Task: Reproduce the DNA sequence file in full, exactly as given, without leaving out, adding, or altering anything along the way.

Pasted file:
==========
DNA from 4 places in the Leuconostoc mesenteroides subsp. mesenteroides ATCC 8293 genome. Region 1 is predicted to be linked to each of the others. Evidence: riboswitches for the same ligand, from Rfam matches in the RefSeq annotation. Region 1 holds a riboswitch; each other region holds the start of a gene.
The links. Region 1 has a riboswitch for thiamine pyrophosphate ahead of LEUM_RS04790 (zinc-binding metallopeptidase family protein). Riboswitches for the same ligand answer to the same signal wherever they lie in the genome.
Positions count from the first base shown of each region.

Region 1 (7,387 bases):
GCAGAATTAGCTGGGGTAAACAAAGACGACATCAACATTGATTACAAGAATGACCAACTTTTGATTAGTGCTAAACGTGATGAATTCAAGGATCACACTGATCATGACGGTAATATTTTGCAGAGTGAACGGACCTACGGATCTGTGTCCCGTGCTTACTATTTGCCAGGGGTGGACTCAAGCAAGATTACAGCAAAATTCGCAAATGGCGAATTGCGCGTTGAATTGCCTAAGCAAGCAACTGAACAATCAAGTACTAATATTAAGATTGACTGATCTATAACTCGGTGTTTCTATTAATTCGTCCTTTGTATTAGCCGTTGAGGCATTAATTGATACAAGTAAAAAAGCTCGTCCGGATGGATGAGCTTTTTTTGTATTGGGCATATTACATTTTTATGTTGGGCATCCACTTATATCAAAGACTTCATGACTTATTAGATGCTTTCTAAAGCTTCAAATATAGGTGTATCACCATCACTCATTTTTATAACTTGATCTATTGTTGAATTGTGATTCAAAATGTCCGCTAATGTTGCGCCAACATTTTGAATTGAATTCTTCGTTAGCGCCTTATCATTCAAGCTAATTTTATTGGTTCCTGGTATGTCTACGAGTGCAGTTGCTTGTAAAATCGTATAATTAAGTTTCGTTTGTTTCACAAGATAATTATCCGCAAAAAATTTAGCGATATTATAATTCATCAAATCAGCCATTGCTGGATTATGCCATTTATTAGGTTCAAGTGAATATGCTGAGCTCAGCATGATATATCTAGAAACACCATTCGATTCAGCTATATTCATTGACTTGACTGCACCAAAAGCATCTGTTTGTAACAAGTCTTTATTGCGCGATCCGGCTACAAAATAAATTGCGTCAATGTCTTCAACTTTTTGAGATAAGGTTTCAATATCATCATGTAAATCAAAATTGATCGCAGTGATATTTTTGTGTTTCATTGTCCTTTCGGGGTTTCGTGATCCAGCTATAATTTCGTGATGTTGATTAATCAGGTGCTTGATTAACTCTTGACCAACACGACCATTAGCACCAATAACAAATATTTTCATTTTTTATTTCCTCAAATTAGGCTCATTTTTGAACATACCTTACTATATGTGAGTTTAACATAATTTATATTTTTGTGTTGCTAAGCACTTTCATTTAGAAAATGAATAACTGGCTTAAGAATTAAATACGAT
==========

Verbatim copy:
DNA from 4 places in the Leuconostoc mesenteroides subsp. mesenteroides ATCC 8293 genome. Region 1 is predicted to be linked to each of the others. Evidence: riboswitches for the same ligand, from Rfam matches in the RefSeq annotation. Region 1 holds a riboswitch; each other region holds the start of a gene.
The links. Region 1 has a riboswitch for thiamine pyrophosphate ahead of LEUM_RS04790 (zinc-binding metallopeptidase family protein). Riboswitches for the same ligand answer to the same signal wherever they lie in the genome.
Positions count from the first base shown of each region.

Region 1 (7,387 bases):
GCAGAATTAGCTGGGGTAAACAAAGACGACATCAACATTGATTACAAGAATGACCAACTTTTGATTAGTGCTAAACGTGATGAATTCAAGGATCACACTGATCATGACGGTAATATTTTGCAGAGTGAACGGACCTACGGATCTGTGTCCCGTGCTTACTATTTGCCAGGGGTGGACTCAAGCAAGATTACAGCAAAATTCGCAAATGGCGAATTGCGCGTTGAATTGCCTAAGCAAGCAACTGAACAATCAAGTACTAATATTAAGATTGACTGATCTATAACTCGGTGTTTCTATTAATTCGTCCTTTGTATTAGCCGTTGAGGCATTAATTGATACAAGTAAAAAAGCTCGTCCGGATGGATGAGCTTTTTTTGTATTGGGCATATTACATTTTTATGTTGGGCATCCACTTATATCAAAGACTTCATGACTTATTAGATGCTTTCTAAAGCTTCAAATATAGGTGTATCACCATCACTCATTTTTATAACTTGATCTATTGTTGAATTGTGATTCAAAATGTCCGCTAATGTTGCGCCAACATTTTGAATTGAATTCTTCGTTAGCGCCTTATCATTCAAGCTAATTTTATTGGTTCCTGGTATGTCTACGAGTGCAGTTGCTTGTAAAATCGTATAATTAAGTTTCGTTTGTTTCACAAGATAATTATCCGCAAAAAATTTAGCGATATTATAATTCATCAAATCAGCCATTGCTGGATTATGCCATTTATTAGGTTCAAGTGAATATGCTGAGCTCAGCATGATATATCTAGAAACACCATTCGATTCAGCTATATTCATTGACTTGACTGCACCAAAAGCATCTGTTTGTAACAAGTCTTTATTGCGCGATCCGGCTACAAAATAAATTGCGTCAATGTCTTCAACTTTTTGAGATAAGGTTTCAATATCATCATGTAAATCAAAATTGATCGCAGTGATATTTTTGTGTTTCATTGTCCTTTCGGGGTTTCGTGATCCAGCTATAATTTCGTGATGTTGATTAATCAGGTGCTTGATTAACTCTTGACCAACACGACCATTAGCACCAATAACAAATATTTTCATTTTTTATTTCCTCAAATTAGGCTCATTTTTGAACATACCTTACTATATGTGAGTTTAACATAATTTATATTTTTGTGTTGCTAAGCACTTTCATTTAGAAAATGAATAACTGGCTTAAGAATTAAATACGAT